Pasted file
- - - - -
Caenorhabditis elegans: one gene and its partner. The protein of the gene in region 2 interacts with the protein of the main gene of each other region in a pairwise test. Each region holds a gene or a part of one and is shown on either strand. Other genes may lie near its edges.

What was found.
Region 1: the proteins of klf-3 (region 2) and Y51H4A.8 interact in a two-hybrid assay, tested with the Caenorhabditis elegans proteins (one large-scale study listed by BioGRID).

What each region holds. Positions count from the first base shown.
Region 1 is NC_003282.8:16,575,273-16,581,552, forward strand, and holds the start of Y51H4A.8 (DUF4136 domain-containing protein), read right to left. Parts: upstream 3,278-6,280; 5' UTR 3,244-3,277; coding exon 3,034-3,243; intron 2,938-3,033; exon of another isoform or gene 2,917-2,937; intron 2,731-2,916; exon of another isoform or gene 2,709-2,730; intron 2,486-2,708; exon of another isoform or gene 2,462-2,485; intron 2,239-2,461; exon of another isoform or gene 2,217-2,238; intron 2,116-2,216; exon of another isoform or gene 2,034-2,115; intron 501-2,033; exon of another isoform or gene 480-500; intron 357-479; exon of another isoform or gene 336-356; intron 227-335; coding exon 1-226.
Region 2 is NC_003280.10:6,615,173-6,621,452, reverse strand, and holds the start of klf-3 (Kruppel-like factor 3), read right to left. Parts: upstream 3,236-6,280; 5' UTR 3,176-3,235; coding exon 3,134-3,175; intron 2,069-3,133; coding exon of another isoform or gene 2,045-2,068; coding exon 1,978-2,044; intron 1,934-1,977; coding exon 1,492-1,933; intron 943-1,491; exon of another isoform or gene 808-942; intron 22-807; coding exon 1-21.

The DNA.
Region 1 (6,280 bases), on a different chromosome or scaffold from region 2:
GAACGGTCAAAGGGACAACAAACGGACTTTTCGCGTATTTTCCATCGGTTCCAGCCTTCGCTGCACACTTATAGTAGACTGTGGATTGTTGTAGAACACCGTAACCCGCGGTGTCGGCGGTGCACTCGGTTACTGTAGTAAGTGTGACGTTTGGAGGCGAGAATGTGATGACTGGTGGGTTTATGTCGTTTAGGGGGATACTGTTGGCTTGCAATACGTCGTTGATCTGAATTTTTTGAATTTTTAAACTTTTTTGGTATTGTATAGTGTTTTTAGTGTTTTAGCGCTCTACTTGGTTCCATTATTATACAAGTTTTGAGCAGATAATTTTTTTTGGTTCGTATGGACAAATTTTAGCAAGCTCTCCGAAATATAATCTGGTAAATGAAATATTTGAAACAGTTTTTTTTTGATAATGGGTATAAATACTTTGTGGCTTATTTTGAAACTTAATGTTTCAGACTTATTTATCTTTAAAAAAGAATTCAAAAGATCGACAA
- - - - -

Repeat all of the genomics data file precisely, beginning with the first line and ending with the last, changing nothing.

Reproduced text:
Caenorhabditis elegans: one gene and its partner. The protein of the gene in region 2 interacts with the protein of the main gene of each other region in a pairwise test. Each region holds a gene or a part of one and is shown on either strand. Other genes may lie near its edges.

What was found.
Region 1: the proteins of klf-3 (region 2) and Y51H4A.8 interact in a two-hybrid assay, tested with the Caenorhabditis elegans proteins (one large-scale study listed by BioGRID).

What each region holds. Positions count from the first base shown.
Region 1 is NC_003282.8:16,575,273-16,581,552, forward strand, and holds the start of Y51H4A.8 (DUF4136 domain-containing protein), read right to left. Parts: upstream 3,278-6,280; 5' UTR 3,244-3,277; coding exon 3,034-3,243; intron 2,938-3,033; exon of another isoform or gene 2,917-2,937; intron 2,731-2,916; exon of another isoform or gene 2,709-2,730; intron 2,486-2,708; exon of another isoform or gene 2,462-2,485; intron 2,239-2,461; exon of another isoform or gene 2,217-2,238; intron 2,116-2,216; exon of another isoform or gene 2,034-2,115; intron 501-2,033; exon of another isoform or gene 480-500; intron 357-479; exon of another isoform or gene 336-356; intron 227-335; coding exon 1-226.
Region 2 is NC_003280.10:6,615,173-6,621,452, reverse strand, and holds the start of klf-3 (Kruppel-like factor 3), read right to left. Parts: upstream 3,236-6,280; 5' UTR 3,176-3,235; coding exon 3,134-3,175; intron 2,069-3,133; coding exon of another isoform or gene 2,045-2,068; coding exon 1,978-2,044; intron 1,934-1,977; coding exon 1,492-1,933; intron 943-1,491; exon of another isoform or gene 808-942; intron 22-807; coding exon 1-21.

The DNA.
Region 1 (6,280 bases), on a different chromosome or scaffold from region 2:
GAACGGTCAAAGGGACAACAAACGGACTTTTCGCGTATTTTCCATCGGTTCCAGCCTTCGCTGCACACTTATAGTAGACTGTGGATTGTTGTAGAACACCGTAACCCGCGGTGTCGGCGGTGCACTCGGTTACTGTAGTAAGTGTGACGTTTGGAGGCGAGAATGTGATGACTGGTGGGTTTATGTCGTTTAGGGGGATACTGTTGGCTTGCAATACGTCGTTGATCTGAATTTTTTGAATTTTTAAACTTTTTTGGTATTGTATAGTGTTTTTAGTGTTTTAGCGCTCTACTTGGTTCCATTATTATACAAGTTTTGAGCAGATAATTTTTTTTGGTTCGTATGGACAAATTTTAGCAAGCTCTCCGAAATATAATCTGGTAAATGAAATATTTGAAACAGTTTTTTTTTGATAATGGGTATAAATACTTTGTGGCTTATTTTGAAACTTAATGTTTCAGACTTATTTATCTTTAAAAAAGAATTCAAAAGATCGACAA